Case Law Review: Maintain Clear Account Card Policies



Why should your credit union develop and implement clear policies when
it comes to completing and changing beneficiaries on account cards?
Examining one law case that is surprisingly relevant to what CUs witness on
a daily basis could help save your credit union both time and money. Learn
these valuable lessons now to avoid legal headaches down the road.

The creation of the CFPB and heightened scrutiny from the NCUA and state regulators has focused much attention on the regulations and guidelines of those administrative agencies. It’s important for credit unions to remember, however, the lessons that can be learned from case law. Despite the ever increasing power being exerted by the executive branch of government, it’s the judiciary that has the final say in interpreting law.

Keeping the courts in mind, a recent case highlights why credit unions need to develop and implement clear policies on completing and changing beneficiaries on account cards. In inscott v. Bader, an appellate court was tasked with determining the recipient of funds in accounts held by a deceased member.

The facts of the case are similar to those credit unions see on a daily basis. The member had three accounts – checking, CD and an IRA – with a beneficiary listed on the account card. The issues leading up to litigation were triggered when the beneficiary died and the member attempted to add a new beneficiary. The credit union’s account card was two sided. The member completed the front side and the new beneficiary added his information on the back side. Unfortunately, the space for the member’s signature was on the back page and it was left unsigned. (The credit union’s policy required a signature.) With two cards, each half-completed, the credit union stapled them together and placed them in the file with the previous account cards. Following the member’s death, the credit union contacted the new beneficiary to inform him of some bills that would be paid out of funds in the accounts but ultimately decided the stapled account card was invalid and turned the funds over to the administrator of the estate.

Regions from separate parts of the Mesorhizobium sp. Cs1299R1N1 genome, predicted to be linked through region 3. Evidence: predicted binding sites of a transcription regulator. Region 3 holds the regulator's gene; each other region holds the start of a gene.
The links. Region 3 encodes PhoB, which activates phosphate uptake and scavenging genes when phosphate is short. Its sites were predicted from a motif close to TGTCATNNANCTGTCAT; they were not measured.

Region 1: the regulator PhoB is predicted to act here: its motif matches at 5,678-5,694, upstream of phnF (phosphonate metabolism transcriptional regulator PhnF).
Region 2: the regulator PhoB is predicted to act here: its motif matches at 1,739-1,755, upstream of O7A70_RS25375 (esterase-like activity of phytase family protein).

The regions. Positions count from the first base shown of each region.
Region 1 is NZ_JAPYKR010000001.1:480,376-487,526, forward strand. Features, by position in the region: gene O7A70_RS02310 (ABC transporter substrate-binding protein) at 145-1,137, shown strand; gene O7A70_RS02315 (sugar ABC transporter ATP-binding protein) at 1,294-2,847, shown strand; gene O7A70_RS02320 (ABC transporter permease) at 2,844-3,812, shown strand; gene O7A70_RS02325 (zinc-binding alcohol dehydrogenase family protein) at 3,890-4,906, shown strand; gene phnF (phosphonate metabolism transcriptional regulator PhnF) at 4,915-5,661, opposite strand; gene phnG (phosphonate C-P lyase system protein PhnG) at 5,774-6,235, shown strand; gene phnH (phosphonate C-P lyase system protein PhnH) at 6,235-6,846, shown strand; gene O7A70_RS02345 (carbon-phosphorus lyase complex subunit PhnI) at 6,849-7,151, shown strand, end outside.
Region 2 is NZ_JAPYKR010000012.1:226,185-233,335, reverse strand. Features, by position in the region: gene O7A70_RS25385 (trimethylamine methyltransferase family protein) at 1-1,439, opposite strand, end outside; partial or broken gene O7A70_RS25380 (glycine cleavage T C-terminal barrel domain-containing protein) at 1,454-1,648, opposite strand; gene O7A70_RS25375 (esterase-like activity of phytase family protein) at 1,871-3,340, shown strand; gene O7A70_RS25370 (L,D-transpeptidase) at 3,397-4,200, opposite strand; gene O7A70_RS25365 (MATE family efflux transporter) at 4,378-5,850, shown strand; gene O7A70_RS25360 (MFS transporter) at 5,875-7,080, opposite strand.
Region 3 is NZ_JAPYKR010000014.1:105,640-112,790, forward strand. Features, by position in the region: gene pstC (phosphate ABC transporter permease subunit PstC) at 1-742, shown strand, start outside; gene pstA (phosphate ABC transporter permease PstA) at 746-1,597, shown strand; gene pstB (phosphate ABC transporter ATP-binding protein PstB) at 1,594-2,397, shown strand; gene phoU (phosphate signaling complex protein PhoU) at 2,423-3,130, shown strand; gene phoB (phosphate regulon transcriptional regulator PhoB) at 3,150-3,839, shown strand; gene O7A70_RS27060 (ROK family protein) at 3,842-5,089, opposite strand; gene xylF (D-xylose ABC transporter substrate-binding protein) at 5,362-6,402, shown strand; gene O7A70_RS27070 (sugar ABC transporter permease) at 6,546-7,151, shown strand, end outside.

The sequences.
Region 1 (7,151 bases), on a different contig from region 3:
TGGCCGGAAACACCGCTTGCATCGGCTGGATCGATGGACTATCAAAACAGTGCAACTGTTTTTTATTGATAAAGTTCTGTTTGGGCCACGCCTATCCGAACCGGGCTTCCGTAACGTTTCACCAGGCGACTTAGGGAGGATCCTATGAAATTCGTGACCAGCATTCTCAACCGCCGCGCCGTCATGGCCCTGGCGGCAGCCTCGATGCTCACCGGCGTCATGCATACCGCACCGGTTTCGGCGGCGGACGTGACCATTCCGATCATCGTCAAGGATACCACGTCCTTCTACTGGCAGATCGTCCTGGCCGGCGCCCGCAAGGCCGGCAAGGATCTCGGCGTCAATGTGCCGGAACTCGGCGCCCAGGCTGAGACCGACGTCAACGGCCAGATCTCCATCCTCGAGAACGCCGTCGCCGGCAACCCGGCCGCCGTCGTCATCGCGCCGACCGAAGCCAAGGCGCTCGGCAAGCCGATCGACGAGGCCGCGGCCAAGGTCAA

The court ruled on two issues: 1) Was the account card listing the new beneficiary valid? and 2) If so, to which of the three accounts did it apply? The ruling, which was that the new beneficiary was entitled to the funds, and those funds, including the checking account and CD but not the IRA, are less relevant to this discussion than the fact that the entire situation could have been avoided. As the opinion discussed, the credit union had policies in place. Those policies were not followed and the result was the time and expense needed for the court to resolve the dispute. Credit unions can take away several valuable lessons from what happened in Linscott:

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